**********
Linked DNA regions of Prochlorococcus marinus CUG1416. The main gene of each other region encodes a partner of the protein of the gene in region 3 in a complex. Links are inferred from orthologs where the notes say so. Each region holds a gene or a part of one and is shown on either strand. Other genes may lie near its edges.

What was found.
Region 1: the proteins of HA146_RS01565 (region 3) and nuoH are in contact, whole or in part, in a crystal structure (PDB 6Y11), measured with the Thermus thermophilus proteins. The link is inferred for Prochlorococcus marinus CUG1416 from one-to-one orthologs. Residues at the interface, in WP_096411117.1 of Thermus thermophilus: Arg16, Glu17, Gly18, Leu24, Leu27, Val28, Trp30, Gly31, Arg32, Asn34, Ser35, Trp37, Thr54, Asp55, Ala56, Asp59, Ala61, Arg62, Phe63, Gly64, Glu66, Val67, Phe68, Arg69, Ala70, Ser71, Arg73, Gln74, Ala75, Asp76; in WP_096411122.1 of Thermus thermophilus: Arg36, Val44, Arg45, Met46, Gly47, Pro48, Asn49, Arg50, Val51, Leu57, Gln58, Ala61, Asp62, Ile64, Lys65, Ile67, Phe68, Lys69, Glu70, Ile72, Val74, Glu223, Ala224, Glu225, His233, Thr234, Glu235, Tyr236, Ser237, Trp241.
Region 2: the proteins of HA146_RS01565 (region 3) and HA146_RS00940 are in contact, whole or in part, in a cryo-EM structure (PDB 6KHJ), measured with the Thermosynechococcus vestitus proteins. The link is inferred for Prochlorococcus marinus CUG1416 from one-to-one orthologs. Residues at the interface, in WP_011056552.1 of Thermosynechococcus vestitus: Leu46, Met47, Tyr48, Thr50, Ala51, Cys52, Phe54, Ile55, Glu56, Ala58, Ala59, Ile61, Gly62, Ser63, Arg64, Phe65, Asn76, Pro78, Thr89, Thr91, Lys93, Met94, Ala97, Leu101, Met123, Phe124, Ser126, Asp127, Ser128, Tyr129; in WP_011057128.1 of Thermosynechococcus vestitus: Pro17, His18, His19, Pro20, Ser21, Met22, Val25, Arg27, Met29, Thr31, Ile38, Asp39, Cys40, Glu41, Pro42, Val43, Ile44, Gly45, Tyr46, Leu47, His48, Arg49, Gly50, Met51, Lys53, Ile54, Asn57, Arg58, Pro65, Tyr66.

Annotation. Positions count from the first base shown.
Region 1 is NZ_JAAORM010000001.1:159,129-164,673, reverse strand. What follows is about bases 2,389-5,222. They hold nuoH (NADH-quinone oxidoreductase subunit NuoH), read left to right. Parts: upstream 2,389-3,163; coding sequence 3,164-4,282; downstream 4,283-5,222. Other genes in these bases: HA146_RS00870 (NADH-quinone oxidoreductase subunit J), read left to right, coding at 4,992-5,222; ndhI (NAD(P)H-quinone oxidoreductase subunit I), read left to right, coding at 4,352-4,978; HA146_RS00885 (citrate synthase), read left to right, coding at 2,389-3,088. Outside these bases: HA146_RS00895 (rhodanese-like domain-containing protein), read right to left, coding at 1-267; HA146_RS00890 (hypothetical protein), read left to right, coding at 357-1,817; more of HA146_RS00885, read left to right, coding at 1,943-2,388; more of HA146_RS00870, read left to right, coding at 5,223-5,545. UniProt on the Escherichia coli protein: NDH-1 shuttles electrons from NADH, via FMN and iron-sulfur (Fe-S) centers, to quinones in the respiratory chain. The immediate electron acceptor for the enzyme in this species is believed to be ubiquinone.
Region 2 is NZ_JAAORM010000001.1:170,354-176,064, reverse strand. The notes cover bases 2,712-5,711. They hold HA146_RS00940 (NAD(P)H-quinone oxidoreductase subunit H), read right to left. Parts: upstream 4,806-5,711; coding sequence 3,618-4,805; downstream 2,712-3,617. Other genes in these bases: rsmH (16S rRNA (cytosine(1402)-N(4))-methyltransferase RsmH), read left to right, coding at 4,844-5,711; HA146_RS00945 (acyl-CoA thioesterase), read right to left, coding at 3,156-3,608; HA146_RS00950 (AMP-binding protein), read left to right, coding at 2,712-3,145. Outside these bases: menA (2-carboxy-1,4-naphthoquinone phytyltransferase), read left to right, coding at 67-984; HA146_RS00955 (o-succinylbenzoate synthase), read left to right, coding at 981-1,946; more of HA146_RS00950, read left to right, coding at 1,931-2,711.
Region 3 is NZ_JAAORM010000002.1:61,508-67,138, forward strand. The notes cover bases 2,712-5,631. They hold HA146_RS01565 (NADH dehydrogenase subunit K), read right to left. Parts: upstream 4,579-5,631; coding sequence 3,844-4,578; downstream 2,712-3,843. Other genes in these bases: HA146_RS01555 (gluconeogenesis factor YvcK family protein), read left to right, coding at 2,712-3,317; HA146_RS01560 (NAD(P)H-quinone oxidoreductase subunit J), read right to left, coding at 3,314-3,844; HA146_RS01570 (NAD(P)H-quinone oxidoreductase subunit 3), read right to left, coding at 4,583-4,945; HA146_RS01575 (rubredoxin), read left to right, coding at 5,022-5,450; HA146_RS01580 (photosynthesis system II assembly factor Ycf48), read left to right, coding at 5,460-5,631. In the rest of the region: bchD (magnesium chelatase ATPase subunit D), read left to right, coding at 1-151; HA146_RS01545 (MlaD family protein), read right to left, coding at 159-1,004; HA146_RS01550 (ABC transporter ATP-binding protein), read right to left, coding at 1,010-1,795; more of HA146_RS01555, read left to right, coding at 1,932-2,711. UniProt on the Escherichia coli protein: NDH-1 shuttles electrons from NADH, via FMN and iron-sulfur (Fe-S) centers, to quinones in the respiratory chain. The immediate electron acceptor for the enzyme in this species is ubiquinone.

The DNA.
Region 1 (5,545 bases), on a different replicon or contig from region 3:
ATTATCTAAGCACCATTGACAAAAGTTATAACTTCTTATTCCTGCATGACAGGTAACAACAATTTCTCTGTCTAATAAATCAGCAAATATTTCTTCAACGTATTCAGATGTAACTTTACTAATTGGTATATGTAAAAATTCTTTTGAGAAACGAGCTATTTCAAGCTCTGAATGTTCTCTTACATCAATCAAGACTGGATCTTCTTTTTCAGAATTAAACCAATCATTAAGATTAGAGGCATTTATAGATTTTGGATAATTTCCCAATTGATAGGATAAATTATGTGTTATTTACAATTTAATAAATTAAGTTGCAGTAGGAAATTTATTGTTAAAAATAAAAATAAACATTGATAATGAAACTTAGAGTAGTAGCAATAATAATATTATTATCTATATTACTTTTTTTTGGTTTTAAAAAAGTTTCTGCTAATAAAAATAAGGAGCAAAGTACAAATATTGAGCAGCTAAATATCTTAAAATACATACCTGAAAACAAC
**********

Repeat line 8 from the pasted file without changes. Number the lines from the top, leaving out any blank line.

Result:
Region 3 is NZ_JAAORM010000002.1:61,508-67,138, forward strand. The notes cover bases 2,712-5,631. They hold HA146_RS01565 (NADH dehydrogenase subunit K), read right to left. Parts: upstream 4,579-5,631; coding sequence 3,844-4,578; downstream 2,712-3,843. Other genes in these bases: HA146_RS01555 (gluconeogenesis factor YvcK family protein), read left to right, coding at 2,712-3,317; HA146_RS01560 (NAD(P)H-quinone oxidoreductase subunit J), read right to left, coding at 3,314-3,844; HA146_RS01570 (NAD(P)H-quinone oxidoreductase subunit 3), read right to left, coding at 4,583-4,945; HA146_RS01575 (rubredoxin), read left to right, coding at 5,022-5,450; HA146_RS01580 (photosynthesis system II assembly factor Ycf48), read left to right, coding at 5,460-5,631. In the rest of the region: bchD (magnesium chelatase ATPase subunit D), read left to right, coding at 1-151; HA146_RS01545 (MlaD family protein), read right to left, coding at 159-1,004; HA146_RS01550 (ABC transporter ATP-binding protein), read right to left, coding at 1,010-1,795; more of HA146_RS01555, read left to right, coding at 1,932-2,711. UniProt on the Escherichia coli protein: NDH-1 shuttles electrons from NADH, via FMN and iron-sulfur (Fe-S) centers, to quinones in the respiratory chain. The immediate electron acceptor for the enzyme in this species is ubiquinone.